Swift Instant Coffee: Since writing an instant coffee piece a few years ago, I’ve been converted to third-wave instant coffee, made from better beans and using a gentler drying process than the instant coffee of our grandparents’ generation. I threw a box of this Ethiopian coffee in my bag as I was packing for LA, with the idea that I’d have a cup or two at the airport. But, it ended up being significantly better than the coffee at our hotel and I liked it enough that I finished the box. It’s the perfect travel coffee, especially if you’re traveling for something like a wedding, where your schedule is not really your own.
SO MANY SMOOTHIES: My current favorite is every single type of berry in my freezer with goat milk (not to be fancy, it’s just what I have around!), honey, and a sprinkle of cardamom, but if you have favorite smoothie combos, I’d love to hear them.
Castello di Tassarolo, Gavi Orsola: 100% Cortese di Gavi from Piedmont. The zippy acidity and orange blossom/chamomile notes were perfect with the caper and olive pantry pasta we were enjoying alongside it. Super recommend for any springy meal situation you have coming up.
A homemade peppadew martini: IMHO, peppadews are wildly underrated, as both an ingredient and a garnish. We made some zesty tinis with gin and some peppadew brine, polished off with four peppers jammed onto a toothpick. I also just love the color combo of the sweet lil pepps and my lavender coups from Estelle’s Colored Glass.
(CC : THIS IS BRILLIANT. Remind me to make you my peppadew margarita sometime, Taylore.)
Interboro Canagy Burgundy Fruited Sour: Stephen and I like to have a couple beers and play Scrabble at his neighborhood bar, and this is the sour that’s currently on tap. I was warned that it’s “tart, no like, really really tart, maybe try it first.” It’s mouth-puckeringly perfect, like fresh boardwalk lemonade with a touch of sour cherry (another personal trend.)
Berry colada smoothie from Hawa: There’s a Hawa 3 minutes from my apartment, so I indulge in this strawberry-banana-pineapple-coconut situation at least twice a week.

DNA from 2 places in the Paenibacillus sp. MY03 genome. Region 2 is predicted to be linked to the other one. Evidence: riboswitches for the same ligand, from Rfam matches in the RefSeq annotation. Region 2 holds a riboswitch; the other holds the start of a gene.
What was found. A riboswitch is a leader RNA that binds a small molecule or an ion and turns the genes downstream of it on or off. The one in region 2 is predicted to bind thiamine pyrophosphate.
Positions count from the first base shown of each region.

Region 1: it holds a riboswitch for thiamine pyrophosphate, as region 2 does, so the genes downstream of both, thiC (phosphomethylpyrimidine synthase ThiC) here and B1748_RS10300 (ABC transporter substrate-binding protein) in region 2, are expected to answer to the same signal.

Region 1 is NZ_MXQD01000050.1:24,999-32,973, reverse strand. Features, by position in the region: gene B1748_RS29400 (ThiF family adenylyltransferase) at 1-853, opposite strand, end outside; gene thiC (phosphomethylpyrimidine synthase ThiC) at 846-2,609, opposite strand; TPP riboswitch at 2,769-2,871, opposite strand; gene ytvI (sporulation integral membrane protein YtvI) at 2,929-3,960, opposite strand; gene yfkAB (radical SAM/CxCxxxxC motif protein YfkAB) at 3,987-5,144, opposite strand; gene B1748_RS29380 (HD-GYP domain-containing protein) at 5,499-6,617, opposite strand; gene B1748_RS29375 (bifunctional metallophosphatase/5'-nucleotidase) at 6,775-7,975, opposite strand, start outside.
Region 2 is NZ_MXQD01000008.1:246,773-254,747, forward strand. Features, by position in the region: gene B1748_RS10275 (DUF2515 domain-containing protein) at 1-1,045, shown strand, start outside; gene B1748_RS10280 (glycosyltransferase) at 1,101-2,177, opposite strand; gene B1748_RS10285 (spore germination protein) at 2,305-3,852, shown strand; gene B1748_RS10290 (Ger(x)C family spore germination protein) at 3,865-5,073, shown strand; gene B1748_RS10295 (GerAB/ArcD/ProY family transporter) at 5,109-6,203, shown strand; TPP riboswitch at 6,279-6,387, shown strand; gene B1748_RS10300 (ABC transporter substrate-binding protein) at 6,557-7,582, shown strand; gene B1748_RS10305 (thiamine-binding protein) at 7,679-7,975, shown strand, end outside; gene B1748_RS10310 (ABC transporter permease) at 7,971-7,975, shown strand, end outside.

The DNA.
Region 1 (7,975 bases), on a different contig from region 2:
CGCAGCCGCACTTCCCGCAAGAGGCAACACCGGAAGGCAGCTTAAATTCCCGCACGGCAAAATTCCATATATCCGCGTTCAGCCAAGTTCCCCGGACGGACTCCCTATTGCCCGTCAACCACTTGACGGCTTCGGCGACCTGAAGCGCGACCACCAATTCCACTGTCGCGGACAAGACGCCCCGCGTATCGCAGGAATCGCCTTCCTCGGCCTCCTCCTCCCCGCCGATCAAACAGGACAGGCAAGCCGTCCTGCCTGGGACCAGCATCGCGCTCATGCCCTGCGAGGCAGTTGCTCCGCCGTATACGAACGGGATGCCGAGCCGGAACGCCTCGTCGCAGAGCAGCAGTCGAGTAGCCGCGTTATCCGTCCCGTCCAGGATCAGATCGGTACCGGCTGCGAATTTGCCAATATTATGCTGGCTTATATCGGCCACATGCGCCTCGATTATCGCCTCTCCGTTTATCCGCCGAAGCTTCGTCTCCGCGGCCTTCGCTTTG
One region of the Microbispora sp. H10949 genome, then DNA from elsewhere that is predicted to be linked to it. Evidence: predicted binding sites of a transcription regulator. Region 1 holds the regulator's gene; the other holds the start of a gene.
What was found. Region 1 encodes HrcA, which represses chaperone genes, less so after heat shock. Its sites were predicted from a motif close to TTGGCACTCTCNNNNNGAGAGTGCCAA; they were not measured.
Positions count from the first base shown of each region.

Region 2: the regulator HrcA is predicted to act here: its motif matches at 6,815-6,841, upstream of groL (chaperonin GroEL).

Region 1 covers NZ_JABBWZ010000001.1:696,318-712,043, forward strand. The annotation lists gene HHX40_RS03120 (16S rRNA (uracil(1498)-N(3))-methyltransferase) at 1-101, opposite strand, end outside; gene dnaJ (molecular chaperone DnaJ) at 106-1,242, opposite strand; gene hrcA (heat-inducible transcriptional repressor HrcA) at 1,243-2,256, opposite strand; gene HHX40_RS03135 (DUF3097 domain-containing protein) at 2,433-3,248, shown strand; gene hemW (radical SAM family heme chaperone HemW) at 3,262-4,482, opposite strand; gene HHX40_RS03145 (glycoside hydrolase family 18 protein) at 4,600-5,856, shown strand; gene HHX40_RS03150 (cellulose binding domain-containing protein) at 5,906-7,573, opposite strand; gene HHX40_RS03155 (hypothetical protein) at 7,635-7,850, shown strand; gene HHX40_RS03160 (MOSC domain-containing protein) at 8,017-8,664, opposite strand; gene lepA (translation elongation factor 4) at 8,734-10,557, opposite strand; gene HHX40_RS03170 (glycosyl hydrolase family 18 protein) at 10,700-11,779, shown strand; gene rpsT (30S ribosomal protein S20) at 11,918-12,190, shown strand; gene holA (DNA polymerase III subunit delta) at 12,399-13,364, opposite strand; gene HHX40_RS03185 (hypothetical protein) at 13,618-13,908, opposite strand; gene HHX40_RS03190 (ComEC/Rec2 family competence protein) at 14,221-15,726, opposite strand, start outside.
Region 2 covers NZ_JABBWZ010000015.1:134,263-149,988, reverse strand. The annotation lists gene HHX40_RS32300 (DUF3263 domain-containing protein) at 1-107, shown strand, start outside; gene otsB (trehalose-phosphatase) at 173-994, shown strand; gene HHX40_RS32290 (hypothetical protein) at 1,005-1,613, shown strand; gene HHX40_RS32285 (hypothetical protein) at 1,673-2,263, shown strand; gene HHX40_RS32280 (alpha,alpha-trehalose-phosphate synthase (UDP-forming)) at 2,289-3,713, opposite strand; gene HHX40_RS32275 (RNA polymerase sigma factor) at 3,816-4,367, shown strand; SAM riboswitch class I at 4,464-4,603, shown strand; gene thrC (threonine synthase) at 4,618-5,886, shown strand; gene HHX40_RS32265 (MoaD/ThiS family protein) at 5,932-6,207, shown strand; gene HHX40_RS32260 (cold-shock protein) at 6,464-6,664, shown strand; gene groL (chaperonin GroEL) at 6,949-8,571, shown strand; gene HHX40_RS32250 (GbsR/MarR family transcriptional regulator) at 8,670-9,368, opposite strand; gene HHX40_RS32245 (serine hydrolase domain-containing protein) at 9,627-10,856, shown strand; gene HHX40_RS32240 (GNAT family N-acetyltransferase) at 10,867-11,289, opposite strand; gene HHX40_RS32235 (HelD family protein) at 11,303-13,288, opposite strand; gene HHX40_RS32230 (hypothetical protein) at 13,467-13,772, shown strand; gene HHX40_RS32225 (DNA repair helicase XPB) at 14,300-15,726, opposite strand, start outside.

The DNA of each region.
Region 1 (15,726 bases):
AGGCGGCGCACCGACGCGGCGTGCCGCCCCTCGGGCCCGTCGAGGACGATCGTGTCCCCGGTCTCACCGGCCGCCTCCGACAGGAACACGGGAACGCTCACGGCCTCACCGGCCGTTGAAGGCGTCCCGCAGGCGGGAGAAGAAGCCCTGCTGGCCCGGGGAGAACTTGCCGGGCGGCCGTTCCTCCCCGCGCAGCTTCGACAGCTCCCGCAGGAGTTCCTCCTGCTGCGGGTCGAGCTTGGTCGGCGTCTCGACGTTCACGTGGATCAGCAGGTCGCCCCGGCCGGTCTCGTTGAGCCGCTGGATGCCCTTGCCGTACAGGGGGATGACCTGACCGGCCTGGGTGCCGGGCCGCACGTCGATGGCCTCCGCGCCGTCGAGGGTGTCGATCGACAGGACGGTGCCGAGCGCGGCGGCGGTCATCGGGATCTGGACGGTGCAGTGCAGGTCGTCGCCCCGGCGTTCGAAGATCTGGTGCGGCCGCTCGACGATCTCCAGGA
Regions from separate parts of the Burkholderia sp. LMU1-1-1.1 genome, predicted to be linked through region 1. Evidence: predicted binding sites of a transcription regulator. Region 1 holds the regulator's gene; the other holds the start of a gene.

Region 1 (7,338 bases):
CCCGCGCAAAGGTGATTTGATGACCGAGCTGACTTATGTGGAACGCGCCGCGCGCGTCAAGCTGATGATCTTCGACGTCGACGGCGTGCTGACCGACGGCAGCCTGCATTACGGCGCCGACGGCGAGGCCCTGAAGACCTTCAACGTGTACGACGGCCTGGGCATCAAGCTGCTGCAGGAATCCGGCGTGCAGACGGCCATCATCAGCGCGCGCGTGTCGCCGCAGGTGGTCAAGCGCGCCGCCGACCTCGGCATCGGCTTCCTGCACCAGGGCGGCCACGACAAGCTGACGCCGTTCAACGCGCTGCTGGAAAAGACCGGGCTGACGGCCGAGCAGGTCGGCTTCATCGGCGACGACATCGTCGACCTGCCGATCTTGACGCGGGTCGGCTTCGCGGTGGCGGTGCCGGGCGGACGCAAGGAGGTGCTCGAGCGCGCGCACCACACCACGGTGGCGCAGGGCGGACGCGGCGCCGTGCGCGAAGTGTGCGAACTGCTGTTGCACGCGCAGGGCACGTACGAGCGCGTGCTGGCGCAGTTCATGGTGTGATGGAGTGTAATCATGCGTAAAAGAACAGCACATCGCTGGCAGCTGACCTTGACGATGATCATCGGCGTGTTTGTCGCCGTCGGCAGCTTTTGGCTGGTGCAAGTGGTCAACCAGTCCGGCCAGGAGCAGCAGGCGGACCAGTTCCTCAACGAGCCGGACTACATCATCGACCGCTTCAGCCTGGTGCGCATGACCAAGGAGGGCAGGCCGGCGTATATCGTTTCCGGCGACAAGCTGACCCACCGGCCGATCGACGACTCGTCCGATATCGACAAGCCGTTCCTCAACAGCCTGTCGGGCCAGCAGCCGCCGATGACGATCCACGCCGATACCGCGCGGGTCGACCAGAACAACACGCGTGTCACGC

TikTok Drama: TikTok has been HIGHLY contentious lately, between Womblands, The Depp v Heard coverage, “do beauty influencers actually know how to apply makeup” and all the rest. Praying for my feed to quickly return to Zoomers eating their way through Taiwan, Vagus nerve content, and explainers on how we’ve moved from late-stage capitalism to neo-feudalism (have I mentioned how much I normally love TikTok?).
Second-Guessing my Body: Turns out, you can’t talk your body out of what it needs, even if you think it shouldn’t need those things. If my body tells me it’s hungry, I give it a snack or a meal. If it tells me it’s tired, I try to take a nap (okay, and sometimes I just give it more caffeine). Choosing to see my body as a trusted guide, rather than a nuisance, has noticeably improved my relationship with it.
Instagram Time Limits: You know how your phone can lock you out of certain apps after a certain amount of time? I’ve abused the “Add 15 Minutes” button for months now, and I think it’s time to stop pretending like I care about my screen time. Clearly, my dopamine-deficient brain has other plans.
The Depp v Heard coverage: Pretty sure my breaking point was seeing one influencer’s “inspirational” Tiktok about “leaving behind what doesn’t serve you” as she strolled on the beach with a clip of Johnny Depp’s testimony playing over the top. What the fuck is going on?
The Murcury retrograde/Lunar eclipse: I can’t properly express how much this astrological one-two punch event whooped my ass. I was on the ropes for a week straight. No one talk to me this weekend unless you’re going to hand me a drink or gently pet my head while you do it.
CC Note: CO-SIGN
Macbeth on Broadway: Listen. Ruth Negga is a prize, as is Daniel Craig, and I didn’t hate the latest revival of The Scottish Play. But Sam Gold made some choices that I and the rest of my party *did not love.* To put it gently, the vibes were off. I will, though, be using Negga’s line reading of “You have displaced the mirth!” every time someone is being a bummer for the foreseeable future.